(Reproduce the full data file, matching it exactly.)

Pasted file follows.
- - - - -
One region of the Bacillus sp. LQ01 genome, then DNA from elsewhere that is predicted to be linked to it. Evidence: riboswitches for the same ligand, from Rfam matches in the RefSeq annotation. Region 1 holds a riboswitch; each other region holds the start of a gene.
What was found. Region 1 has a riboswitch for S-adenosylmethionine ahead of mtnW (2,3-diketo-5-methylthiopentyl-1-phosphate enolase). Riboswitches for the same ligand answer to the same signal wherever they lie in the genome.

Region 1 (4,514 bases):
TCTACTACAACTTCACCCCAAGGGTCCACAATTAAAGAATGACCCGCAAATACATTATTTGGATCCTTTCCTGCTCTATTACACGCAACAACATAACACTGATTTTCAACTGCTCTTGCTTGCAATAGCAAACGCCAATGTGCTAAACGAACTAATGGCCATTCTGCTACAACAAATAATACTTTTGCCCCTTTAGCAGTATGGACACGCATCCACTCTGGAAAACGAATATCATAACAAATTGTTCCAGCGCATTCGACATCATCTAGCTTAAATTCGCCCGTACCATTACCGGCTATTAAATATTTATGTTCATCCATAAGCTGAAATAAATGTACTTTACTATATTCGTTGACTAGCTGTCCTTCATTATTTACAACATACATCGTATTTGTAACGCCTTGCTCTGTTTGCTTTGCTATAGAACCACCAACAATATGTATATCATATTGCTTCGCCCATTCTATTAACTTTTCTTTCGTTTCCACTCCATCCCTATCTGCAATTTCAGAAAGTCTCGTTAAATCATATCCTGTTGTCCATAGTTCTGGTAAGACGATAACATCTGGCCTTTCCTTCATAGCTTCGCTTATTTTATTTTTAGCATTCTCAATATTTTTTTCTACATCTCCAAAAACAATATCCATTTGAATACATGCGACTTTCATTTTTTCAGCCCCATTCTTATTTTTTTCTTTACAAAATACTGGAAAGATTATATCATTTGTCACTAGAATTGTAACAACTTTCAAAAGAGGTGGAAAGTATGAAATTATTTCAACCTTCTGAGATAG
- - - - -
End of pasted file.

One region of the Bacillus sp. LQ01 genome, then DNA from elsewhere that is predicted to be linked to it. Evidence: riboswitches for the same ligand, from Rfam matches in the RefSeq annotation. Region 1 holds a riboswitch; each other region holds the start of a gene.
What was found. Region 1 has a riboswitch for S-adenosylmethionine ahead of mtnW (2,3-diketo-5-methylthiopentyl-1-phosphate enolase). Riboswitches for the same ligand answer to the same signal wherever they lie in the genome.

Region 1 (4,514 bases):
TCTACTACAACTTCACCCCAAGGGTCCACAATTAAAGAATGACCCGCAAATACATTATTTGGATCCTTTCCTGCTCTATTACACGCAACAACATAACACTGATTTTCAACTGCTCTTGCTTGCAATAGCAAACGCCAATGTGCTAAACGAACTAATGGCCATTCTGCTACAACAAATAATACTTTTGCCCCTTTAGCAGTATGGACACGCATCCACTCTGGAAAACGAATATCATAACAAATTGTTCCAGCGCATTCGACATCATCTAGCTTAAATTCGCCCGTACCATTACCGGCTATTAAATATTTATGTTCATCCATAAGCTGAAATAAATGTACTTTACTATATTCGTTGACTAGCTGTCCTTCATTATTTACAACATACATCGTATTTGTAACGCCTTGCTCTGTTTGCTTTGCTATAGAACCACCAACAATATGTATATCATATTGCTTCGCCCATTCTATTAACTTTTCTTTCGTTTCCACTCCATCCCTATCTGCAATTTCAGAAAGTCTCGTTAAATCATATCCTGTTGTCCATAGTTCTGGTAAGACGATAACATCTGGCCTTTCCTTCATAGCTTCGCTTATTTTATTTTTAGCATTCTCAATATTTTTTTCTACATCTCCAAAAACAATATCCATTTGAATACATGCGACTTTCATTTTTTCAGCCCCATTCTTATTTTTTTCTTTACAAAATACTGGAAAGATTATATCATTTGTCACTAGAATTGTAACAACTTTCAAAAGAGGTGGAAAGTATGAAATTATTTCAACCTTCTGAGATAG